Aidan Smith: The chat show is dead and satire looks poorly
Maybe when it came to soberly intoning the headlines, Reggie Bousanquet's delivery could be a bit precarious, especially if the featured hotspots were difficult to pronounce, and especially if he'd been in the pub earlier in the day. And maybe Alastair Burnet possessed an unimpartial eyebrow which would rear up to reveal his true feelings on the report he'd just dispatched and perhaps he loved a cuddly story about the Royal Family a little too much. But News at Ten could never be doubted in one crucial respect: it happened every night at ten o'clock.
A nation set its watch by News at Ten, then set its Teasmade for the morning. You might have gone to bed unhappy with the state of the world but news was important; the 10pm slot told you that ITV deemed it to be. The least you could do was watch. You didn’t want to be watching anything else at that time, anyway
Indeed, if your TV suddenly started flashing up different images – say, a camp, supercilious comedian interviewing a boxer keen to show the wacky side of his personality in a screechingly bright studio – you would have assumed the worst. We had been invaded. Some sinister force (but with a strange fetish for trivia) had seized control. Life was never going to be the same. Well, last week a camp, supercilious comedian did encounter a boxer in the slot to which News at Ten first laid claim half a century ago. Is it an exaggeration to say that the programme now in this slot, The Nightly Show, has killed a way of life? Probably. But here are some rumoured casualties, presented in the old-fashioned way: Bong! The death of the chat show. Bong! The death of satire. Bong! The end of David Walliams’ career.
You know, Walliams will probably ride out the criticism and find another home for his lazy, sleazy style. But there’s no doubt that The Nightly Show is an absolute stinker. At least the host had the decency, during one of the many excruciating interviews, to turn to the camera and remark: “And they moved the news for this?”
There are two issues here. The show, being this lousy, would be a subject for debate anyway. That the most important news bulletin on one of the country’s two most-watched channels has been bumped for it throws up other questions, one of them being: how can we scoff at Americans for electing Donald Trump as their president when our broadcasters decide that the latest on Brexit (and indeed Trump) can wait while David Haye reveals how he imposes a sex ban on himself before fights, as a camel, waiting its turn in the spotlight, piddles all over the backstage?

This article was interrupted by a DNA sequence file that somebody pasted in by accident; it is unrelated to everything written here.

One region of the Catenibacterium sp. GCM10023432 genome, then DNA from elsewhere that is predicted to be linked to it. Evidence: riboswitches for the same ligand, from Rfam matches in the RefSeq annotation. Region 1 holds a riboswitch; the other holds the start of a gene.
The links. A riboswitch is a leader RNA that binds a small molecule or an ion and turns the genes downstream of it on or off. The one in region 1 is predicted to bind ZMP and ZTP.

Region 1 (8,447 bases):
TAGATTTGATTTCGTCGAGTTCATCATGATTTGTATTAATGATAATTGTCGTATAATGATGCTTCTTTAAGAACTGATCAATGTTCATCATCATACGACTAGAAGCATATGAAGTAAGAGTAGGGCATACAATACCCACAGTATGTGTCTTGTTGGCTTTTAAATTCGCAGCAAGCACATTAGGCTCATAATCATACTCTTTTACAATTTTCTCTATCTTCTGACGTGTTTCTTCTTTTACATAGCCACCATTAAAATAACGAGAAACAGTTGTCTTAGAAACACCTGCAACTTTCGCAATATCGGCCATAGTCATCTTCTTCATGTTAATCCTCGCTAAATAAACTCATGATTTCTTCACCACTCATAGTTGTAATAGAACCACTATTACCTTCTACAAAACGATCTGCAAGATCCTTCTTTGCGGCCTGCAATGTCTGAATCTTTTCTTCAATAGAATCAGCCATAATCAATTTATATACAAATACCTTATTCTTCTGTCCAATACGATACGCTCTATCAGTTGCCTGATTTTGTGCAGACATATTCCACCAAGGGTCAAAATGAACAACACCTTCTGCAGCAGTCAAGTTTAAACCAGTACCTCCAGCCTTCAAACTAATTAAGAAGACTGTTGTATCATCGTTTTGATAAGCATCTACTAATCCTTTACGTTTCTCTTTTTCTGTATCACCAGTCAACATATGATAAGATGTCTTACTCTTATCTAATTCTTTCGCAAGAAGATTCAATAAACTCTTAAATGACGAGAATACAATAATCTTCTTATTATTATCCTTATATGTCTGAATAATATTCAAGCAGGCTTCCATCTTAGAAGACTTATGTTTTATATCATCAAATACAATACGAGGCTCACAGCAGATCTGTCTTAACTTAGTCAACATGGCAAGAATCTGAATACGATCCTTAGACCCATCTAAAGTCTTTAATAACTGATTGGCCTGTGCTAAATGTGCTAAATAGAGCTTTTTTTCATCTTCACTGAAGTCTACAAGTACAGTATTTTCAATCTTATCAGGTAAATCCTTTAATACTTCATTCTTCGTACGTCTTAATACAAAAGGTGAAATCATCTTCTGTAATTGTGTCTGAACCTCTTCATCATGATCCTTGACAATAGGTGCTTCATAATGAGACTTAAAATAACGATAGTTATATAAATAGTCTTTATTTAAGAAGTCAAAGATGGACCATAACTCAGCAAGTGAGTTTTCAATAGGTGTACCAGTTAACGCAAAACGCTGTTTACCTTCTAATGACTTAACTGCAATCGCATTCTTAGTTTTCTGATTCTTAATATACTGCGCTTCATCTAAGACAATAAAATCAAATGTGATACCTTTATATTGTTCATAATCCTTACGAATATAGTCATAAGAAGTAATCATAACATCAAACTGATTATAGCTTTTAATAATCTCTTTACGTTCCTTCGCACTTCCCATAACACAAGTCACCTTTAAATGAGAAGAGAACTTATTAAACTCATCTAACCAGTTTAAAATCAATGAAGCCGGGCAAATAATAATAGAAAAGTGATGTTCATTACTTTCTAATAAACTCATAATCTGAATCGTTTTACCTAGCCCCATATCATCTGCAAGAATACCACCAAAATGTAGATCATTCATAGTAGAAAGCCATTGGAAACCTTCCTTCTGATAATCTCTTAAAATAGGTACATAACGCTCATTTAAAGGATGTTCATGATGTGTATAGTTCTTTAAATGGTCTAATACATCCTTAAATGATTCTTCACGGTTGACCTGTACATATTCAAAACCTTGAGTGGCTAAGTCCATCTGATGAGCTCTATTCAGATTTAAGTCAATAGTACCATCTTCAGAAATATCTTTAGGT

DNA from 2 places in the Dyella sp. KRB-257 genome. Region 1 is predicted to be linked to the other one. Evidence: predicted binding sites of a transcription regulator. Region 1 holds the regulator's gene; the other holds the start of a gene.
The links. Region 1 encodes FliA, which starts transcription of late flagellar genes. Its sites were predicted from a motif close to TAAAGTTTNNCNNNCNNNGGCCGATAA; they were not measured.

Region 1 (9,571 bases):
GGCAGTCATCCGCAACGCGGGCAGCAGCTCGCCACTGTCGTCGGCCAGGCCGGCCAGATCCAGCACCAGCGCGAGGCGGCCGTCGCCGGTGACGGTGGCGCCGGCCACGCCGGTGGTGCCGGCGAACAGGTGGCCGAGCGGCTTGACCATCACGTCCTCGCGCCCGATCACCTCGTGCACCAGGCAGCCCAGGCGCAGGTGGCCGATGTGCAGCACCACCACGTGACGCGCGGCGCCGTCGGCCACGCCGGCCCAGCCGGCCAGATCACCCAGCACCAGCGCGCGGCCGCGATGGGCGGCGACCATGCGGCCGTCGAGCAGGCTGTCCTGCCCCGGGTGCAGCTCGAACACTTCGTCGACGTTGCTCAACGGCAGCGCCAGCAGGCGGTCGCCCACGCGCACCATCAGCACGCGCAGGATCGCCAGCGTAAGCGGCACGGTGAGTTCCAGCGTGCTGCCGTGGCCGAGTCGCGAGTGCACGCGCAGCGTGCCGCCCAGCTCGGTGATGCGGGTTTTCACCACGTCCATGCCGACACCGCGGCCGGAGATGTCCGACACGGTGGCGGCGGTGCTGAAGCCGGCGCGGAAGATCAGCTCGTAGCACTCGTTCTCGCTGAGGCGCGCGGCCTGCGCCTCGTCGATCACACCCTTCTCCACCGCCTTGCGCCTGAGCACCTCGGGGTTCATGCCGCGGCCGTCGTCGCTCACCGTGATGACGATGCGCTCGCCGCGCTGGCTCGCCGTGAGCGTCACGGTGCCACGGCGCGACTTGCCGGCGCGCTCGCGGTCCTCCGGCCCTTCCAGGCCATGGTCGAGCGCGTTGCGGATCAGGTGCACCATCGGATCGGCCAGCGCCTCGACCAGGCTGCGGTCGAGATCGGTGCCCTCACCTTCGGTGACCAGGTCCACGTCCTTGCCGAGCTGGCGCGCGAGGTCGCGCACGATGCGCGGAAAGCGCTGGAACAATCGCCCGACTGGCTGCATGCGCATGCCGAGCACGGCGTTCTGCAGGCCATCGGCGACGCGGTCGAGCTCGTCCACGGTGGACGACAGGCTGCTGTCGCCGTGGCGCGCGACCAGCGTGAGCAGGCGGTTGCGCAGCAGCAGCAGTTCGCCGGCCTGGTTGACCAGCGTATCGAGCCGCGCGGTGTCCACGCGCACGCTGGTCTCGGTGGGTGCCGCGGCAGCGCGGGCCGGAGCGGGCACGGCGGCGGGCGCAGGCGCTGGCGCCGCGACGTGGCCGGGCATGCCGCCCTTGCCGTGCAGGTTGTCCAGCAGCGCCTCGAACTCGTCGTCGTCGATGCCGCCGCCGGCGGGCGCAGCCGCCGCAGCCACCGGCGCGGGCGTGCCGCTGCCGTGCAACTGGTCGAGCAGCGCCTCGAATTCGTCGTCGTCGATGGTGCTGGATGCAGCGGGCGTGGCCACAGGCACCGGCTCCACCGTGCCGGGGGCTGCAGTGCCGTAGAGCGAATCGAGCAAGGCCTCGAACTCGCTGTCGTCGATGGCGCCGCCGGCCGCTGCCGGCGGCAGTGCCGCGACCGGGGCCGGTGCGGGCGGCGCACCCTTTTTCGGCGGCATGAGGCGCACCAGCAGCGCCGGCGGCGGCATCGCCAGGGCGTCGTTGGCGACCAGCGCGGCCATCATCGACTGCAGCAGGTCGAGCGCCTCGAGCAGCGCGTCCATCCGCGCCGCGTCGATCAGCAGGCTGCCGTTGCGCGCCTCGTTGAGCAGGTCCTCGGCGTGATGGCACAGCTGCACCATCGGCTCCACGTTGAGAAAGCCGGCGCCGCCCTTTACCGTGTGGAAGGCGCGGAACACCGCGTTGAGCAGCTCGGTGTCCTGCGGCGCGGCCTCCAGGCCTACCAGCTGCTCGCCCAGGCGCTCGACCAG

The news on ITV now happens at 10.30. Don’t know about you but I’m normally crawling under the duvet by then. Three kids coming along in quick succession jiggered the body-clock and I’ve yet to reclaim the night. Thus I will have to go to BBC for my news fix, which tended to be where I got it most evenings, but that’s not the point. The corporation needs to be challenged. Huw Edwards needs to know he’s directly up against another newsman, rather than Martin Clunes swapping in-jokes with Walliams before The Nightly Show’s big reveal: the jug-eared actor has a new drama upcoming. On ITV naturally.
I quite enjoyed the bitchy spat between Edwards and Tom Bradby when the latter was revealed as the luscious, pouting new face of News at Ten. Bradby would snare a clutch of Sunday supplement front covers each with “hunk” in the headline. Edwards would hit back by boasting about the size of his audience. Bradby would then retaliate on air with even more smouldering, even more informality. Remember how the nation gasped when Angela Rippon cleaved her desk in two to reveal a pair of legs? If Bradby had requested his studio be half-filled with water and a wave-machine installed so he could stride over to an important graph like he was Daniel Craig playing James Bond then no-one would have been surprised. Now, having been up for a fight over the news, ITV seems to have wimped out. Alastair Burnet in the celestial green room will be throwing his most sepulchral glare. Reggie Beaujolais will harrumph and suggest they crack open another bottle and remember their ratings-topping heyday.
The Nightly Show – trialed for two months with a different presenter each week – is an attempt to appeal to a younger demographic. Sober intoning doesn’t do it for the yoof at 10pm, nor squiffy intoning. Following that disastrous start, the programme’s tieclip microphone is being passed around light entertainment circles liked an unpinned grenade. The comedian John Bishop, who takes over this week, should be less camp and supercilious. Bullishly he states: “Do you want to be miserable at ten o’clock or do you want a laugh?”
Forget about the news because it’s too depressing and enjoy The Nightly Show? Sorry, but both these things are impossible. ITV is buttressing itself against criticism by claiming there is boldness and innovation at work here. Sorry, all I see is another despairing attempt to mimic American programmes like Saturday Night Live and the various long-running chat shows. Maybe the success of a Brit in this arena, James Corden, has encouraged this, but there are far bigger budgets at play in the US with ten writers working on Corden’s monologues. Persuading Michelle Obama to sing in a car is innovation; getting an ITV actor to plug his latest ITV work elsewhere on ITV is not. “People don’t like change,” argues the network. No, it’s rubbish they don’t like.